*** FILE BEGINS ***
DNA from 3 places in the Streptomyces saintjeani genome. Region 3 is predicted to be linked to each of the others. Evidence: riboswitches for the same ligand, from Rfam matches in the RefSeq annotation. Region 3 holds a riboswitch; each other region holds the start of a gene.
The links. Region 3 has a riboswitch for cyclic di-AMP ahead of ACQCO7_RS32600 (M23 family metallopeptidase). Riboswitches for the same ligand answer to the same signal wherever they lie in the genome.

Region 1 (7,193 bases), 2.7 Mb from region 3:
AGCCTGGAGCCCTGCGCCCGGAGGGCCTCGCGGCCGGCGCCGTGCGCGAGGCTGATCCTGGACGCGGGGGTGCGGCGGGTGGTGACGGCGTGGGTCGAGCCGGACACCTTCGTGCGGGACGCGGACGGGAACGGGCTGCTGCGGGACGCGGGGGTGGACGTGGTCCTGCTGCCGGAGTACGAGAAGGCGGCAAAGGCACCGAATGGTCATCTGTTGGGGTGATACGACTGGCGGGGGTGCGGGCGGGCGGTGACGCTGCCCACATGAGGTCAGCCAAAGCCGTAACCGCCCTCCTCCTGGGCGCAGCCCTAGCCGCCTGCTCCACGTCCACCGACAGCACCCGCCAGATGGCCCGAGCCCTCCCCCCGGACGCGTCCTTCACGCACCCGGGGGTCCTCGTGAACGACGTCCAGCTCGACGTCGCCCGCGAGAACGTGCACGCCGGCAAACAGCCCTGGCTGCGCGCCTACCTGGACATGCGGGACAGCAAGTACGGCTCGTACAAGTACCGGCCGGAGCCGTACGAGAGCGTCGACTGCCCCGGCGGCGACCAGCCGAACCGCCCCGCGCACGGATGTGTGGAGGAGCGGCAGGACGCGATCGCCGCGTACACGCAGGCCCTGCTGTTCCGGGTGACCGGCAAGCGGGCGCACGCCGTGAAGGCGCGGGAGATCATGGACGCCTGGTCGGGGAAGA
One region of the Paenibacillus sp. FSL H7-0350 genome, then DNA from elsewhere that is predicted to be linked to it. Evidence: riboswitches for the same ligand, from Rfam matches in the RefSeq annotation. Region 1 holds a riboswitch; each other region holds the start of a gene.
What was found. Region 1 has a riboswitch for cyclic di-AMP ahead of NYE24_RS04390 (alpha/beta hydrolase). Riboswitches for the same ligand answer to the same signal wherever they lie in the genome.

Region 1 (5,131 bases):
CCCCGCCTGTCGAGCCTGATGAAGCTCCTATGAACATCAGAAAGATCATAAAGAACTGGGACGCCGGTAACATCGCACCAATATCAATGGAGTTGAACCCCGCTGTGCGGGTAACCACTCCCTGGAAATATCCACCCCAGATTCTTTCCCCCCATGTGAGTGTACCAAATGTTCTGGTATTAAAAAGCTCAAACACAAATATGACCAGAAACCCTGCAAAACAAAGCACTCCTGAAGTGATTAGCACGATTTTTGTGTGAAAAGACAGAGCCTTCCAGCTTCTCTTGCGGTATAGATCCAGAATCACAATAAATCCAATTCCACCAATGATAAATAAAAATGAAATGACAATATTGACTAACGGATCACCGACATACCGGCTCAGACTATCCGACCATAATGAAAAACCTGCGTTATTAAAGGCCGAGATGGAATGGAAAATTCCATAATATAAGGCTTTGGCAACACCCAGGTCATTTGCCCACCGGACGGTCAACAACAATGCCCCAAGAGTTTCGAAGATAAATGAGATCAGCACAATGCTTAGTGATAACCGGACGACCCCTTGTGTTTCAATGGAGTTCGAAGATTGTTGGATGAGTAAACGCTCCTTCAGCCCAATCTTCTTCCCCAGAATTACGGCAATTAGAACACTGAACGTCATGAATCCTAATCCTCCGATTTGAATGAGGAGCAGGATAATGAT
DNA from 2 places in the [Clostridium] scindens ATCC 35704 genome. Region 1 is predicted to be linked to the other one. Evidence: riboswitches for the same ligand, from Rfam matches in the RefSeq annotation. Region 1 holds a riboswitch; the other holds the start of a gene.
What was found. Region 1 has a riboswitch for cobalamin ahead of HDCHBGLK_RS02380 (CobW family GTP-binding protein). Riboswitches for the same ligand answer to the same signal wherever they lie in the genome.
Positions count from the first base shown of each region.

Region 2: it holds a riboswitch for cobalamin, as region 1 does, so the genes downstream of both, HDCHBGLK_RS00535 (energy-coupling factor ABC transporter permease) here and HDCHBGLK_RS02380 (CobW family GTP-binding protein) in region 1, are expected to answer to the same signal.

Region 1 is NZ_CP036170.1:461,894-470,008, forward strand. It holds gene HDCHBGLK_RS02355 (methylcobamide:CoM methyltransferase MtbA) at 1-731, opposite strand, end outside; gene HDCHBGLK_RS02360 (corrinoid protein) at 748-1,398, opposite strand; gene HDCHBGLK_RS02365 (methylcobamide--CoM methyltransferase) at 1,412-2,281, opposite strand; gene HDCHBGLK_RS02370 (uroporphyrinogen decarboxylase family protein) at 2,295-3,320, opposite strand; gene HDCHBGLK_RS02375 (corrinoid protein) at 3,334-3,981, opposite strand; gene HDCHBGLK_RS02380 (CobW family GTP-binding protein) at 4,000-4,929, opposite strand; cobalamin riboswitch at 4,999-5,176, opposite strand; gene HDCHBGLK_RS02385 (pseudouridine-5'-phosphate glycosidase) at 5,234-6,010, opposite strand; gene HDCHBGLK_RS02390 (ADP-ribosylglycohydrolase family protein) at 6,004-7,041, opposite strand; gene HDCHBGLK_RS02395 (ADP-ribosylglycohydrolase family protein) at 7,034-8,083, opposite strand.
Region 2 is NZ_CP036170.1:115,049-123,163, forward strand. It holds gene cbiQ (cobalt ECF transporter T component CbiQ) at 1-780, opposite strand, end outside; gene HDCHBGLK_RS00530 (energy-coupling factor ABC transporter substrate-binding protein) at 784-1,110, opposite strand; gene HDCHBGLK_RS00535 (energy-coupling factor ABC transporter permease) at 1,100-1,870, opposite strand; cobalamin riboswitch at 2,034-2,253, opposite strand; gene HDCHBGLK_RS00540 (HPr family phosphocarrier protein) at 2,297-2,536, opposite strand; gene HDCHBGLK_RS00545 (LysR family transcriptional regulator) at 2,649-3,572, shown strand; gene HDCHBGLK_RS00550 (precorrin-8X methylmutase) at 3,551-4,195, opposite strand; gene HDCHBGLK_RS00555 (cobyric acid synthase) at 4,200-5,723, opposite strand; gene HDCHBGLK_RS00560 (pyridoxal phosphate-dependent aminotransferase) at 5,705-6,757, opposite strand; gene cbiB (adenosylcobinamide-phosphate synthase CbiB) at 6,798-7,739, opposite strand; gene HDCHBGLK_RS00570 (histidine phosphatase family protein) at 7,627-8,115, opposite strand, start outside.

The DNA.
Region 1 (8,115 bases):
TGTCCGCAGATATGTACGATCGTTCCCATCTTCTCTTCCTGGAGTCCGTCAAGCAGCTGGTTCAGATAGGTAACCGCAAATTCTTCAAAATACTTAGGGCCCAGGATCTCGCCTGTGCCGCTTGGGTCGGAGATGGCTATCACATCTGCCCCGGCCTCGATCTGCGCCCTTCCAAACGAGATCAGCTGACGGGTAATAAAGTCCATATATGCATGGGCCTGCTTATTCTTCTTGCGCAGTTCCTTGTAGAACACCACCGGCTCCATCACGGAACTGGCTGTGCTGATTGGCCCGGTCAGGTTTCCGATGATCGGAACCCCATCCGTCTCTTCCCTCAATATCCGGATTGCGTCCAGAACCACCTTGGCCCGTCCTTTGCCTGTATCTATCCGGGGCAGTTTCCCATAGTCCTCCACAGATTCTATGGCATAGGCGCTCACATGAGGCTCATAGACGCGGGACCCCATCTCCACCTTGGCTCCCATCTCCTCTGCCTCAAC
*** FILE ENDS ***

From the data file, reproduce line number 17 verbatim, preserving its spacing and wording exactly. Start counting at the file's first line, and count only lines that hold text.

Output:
TGTCCGCAGATATGTACGATCGTTCCCATCTTCTCTTCCTGGAGTCCGTCAAGCAGCTGGTTCAGATAGGTAACCGCAAATTCTTCAAAATACTTAGGGCCCAGGATCTCGCCTGTGCCGCTTGGGTCGGAGATGGCTATCACATCTGCCCCGGCCTCGATCTGCGCCCTTCCAAACGAGATCAGCTGACGGGTAATAAAGTCCATATATGCATGGGCCTGCTTATTCTTCTTGCGCAGTTCCTTGTAGAACACCACCGGCTCCATCACGGAACTGGCTGTGCTGATTGGCCCGGTCAGGTTTCCGATGATCGGAACCCCATCCGTCTCTTCCCTCAATATCCGGATTGCGTCCAGAACCACCTTGGCCCGTCCTTTGCCTGTATCTATCCGGGGCAGTTTCCCATAGTCCTCCACAGATTCTATGGCATAGGCGCTCACATGAGGCTCATAGACGCGGGACCCCATCTCCACCTTGGCTCCCATCTCCTCTGCCTCAAC